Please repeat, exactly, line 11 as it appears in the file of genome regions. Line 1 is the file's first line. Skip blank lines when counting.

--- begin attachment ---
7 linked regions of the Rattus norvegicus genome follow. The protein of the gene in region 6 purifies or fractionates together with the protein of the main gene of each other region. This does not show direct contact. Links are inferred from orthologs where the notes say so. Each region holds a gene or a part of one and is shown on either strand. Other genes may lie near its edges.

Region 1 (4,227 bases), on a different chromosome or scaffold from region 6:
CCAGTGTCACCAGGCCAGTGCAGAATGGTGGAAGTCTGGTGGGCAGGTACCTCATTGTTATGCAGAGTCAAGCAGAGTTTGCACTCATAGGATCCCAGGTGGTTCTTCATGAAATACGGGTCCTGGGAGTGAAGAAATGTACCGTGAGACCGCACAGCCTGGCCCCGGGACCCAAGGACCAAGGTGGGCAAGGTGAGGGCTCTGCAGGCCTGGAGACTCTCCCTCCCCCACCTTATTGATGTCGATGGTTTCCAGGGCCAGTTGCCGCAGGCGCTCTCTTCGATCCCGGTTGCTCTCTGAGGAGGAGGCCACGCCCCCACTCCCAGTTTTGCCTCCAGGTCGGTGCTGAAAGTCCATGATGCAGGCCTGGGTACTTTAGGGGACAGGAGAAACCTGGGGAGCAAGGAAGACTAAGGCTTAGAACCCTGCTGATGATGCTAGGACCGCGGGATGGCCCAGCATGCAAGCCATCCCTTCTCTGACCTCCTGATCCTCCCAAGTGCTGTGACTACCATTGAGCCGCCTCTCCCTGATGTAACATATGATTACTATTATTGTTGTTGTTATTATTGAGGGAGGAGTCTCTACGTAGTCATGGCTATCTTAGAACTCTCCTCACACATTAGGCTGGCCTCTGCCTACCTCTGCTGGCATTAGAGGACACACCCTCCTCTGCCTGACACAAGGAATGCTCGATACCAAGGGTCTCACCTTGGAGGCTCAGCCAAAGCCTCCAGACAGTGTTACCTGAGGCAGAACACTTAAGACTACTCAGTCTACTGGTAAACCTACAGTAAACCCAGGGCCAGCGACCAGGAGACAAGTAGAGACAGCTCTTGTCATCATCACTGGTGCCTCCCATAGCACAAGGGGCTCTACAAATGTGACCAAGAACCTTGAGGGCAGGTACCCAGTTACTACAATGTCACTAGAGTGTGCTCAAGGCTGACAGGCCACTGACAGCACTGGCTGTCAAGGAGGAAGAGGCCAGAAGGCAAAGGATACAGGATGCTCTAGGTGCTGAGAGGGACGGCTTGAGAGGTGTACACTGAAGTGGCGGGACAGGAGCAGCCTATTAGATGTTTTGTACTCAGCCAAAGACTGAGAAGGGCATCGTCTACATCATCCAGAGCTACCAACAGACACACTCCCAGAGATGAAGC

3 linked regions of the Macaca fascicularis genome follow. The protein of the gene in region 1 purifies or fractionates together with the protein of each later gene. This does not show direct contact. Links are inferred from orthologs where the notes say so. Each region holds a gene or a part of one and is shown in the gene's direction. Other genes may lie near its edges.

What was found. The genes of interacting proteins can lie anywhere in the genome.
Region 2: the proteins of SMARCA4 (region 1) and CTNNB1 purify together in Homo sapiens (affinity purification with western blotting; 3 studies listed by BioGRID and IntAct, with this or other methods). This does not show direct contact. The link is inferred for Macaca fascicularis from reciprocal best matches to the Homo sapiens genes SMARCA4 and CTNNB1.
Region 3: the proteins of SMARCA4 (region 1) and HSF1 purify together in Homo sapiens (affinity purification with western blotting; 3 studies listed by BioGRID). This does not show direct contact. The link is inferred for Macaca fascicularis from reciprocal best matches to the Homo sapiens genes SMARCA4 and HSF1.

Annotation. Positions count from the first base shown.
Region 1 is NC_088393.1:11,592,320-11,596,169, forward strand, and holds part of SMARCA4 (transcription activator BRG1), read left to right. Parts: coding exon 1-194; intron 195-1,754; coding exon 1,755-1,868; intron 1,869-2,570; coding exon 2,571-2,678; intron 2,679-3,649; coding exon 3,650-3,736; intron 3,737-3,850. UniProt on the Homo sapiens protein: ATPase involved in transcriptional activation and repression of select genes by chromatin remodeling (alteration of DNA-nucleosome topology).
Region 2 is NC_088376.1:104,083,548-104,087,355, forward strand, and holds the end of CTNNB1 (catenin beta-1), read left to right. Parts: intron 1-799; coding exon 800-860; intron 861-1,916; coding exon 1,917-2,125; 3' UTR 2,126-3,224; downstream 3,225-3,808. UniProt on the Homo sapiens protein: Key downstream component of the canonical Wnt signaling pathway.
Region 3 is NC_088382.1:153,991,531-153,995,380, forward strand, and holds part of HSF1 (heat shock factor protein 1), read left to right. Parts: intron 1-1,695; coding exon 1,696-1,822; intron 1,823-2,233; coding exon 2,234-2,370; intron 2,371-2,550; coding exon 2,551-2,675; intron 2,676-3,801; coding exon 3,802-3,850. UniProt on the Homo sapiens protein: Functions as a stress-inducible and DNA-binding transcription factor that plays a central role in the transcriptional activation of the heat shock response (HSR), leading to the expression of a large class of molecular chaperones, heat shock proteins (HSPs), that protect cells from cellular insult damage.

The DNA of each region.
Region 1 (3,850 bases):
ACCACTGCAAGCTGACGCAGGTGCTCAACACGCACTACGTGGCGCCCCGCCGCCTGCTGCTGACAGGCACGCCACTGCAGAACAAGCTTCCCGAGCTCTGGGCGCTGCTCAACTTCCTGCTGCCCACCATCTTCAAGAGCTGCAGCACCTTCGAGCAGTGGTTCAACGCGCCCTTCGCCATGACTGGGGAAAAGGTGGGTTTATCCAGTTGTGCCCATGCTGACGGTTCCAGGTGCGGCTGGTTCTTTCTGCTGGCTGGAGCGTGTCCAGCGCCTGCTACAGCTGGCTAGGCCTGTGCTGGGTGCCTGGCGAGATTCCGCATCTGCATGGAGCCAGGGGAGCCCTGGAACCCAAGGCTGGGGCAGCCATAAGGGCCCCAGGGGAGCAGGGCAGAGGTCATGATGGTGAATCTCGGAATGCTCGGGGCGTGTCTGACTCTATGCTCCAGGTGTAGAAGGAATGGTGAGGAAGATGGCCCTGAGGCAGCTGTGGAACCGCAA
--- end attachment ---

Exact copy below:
Region 3 is NC_088382.1:153,991,531-153,995,380, forward strand, and holds part of HSF1 (heat shock factor protein 1), read left to right. Parts: intron 1-1,695; coding exon 1,696-1,822; intron 1,823-2,233; coding exon 2,234-2,370; intron 2,371-2,550; coding exon 2,551-2,675; intron 2,676-3,801; coding exon 3,802-3,850. UniProt on the Homo sapiens protein: Functions as a stress-inducible and DNA-binding transcription factor that plays a central role in the transcriptional activation of the heat shock response (HSR), leading to the expression of a large class of molecular chaperones, heat shock proteins (HSPs), that protect cells from cellular insult damage.